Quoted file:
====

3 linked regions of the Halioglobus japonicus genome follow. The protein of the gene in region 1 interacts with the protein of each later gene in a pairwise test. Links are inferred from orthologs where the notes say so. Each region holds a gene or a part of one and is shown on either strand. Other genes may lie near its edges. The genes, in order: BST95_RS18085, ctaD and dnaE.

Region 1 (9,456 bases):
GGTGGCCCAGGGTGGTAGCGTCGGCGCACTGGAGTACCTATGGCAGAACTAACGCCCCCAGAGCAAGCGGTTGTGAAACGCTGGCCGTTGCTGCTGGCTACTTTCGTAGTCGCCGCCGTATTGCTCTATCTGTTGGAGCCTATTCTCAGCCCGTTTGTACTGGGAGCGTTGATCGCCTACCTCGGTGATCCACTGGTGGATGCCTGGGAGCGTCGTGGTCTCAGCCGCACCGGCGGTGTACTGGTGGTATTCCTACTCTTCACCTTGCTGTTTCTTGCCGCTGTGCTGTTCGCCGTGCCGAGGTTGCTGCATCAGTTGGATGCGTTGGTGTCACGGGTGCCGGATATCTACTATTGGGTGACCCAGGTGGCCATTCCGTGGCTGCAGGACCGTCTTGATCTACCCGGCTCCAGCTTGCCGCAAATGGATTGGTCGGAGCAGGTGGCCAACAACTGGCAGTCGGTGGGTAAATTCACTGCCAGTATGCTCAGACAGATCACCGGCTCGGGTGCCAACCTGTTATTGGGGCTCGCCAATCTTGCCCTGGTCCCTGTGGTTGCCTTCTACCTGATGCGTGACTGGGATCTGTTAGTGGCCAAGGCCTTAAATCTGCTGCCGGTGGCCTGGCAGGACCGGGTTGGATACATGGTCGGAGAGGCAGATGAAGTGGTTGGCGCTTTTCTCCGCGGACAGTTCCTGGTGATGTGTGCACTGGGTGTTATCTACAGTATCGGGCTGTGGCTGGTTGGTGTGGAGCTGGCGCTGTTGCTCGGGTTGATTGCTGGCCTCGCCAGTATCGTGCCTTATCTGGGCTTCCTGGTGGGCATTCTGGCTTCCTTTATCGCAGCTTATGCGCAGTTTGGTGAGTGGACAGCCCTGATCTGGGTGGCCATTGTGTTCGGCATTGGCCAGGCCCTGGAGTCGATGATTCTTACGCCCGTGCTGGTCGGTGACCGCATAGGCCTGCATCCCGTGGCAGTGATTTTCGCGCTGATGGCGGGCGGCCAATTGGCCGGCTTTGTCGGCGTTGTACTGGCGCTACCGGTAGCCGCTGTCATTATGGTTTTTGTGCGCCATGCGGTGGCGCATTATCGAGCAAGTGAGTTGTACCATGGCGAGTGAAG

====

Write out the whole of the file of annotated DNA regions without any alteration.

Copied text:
3 linked regions of the Halioglobus japonicus genome follow. The protein of the gene in region 1 interacts with the protein of each later gene in a pairwise test. Links are inferred from orthologs where the notes say so. Each region holds a gene or a part of one and is shown on either strand. Other genes may lie near its edges. The genes, in order: BST95_RS18085, ctaD and dnaE.

Region 1 (9,456 bases):
GGTGGCCCAGGGTGGTAGCGTCGGCGCACTGGAGTACCTATGGCAGAACTAACGCCCCCAGAGCAAGCGGTTGTGAAACGCTGGCCGTTGCTGCTGGCTACTTTCGTAGTCGCCGCCGTATTGCTCTATCTGTTGGAGCCTATTCTCAGCCCGTTTGTACTGGGAGCGTTGATCGCCTACCTCGGTGATCCACTGGTGGATGCCTGGGAGCGTCGTGGTCTCAGCCGCACCGGCGGTGTACTGGTGGTATTCCTACTCTTCACCTTGCTGTTTCTTGCCGCTGTGCTGTTCGCCGTGCCGAGGTTGCTGCATCAGTTGGATGCGTTGGTGTCACGGGTGCCGGATATCTACTATTGGGTGACCCAGGTGGCCATTCCGTGGCTGCAGGACCGTCTTGATCTACCCGGCTCCAGCTTGCCGCAAATGGATTGGTCGGAGCAGGTGGCCAACAACTGGCAGTCGGTGGGTAAATTCACTGCCAGTATGCTCAGACAGATCACCGGCTCGGGTGCCAACCTGTTATTGGGGCTCGCCAATCTTGCCCTGGTCCCTGTGGTTGCCTTCTACCTGATGCGTGACTGGGATCTGTTAGTGGCCAAGGCCTTAAATCTGCTGCCGGTGGCCTGGCAGGACCGGGTTGGATACATGGTCGGAGAGGCAGATGAAGTGGTTGGCGCTTTTCTCCGCGGACAGTTCCTGGTGATGTGTGCACTGGGTGTTATCTACAGTATCGGGCTGTGGCTGGTTGGTGTGGAGCTGGCGCTGTTGCTCGGGTTGATTGCTGGCCTCGCCAGTATCGTGCCTTATCTGGGCTTCCTGGTGGGCATTCTGGCTTCCTTTATCGCAGCTTATGCGCAGTTTGGTGAGTGGACAGCCCTGATCTGGGTGGCCATTGTGTTCGGCATTGGCCAGGCCCTGGAGTCGATGATTCTTACGCCCGTGCTGGTCGGTGACCGCATAGGCCTGCATCCCGTGGCAGTGATTTTCGCGCTGATGGCGGGCGGCCAATTGGCCGGCTTTGTCGGCGTTGTACTGGCGCTACCGGTAGCCGCTGTCATTATGGTTTTTGTGCGCCATGCGGTGGCGCATTATCGAGCAAGTGAGTTGTACCATGGCGAGTGAAG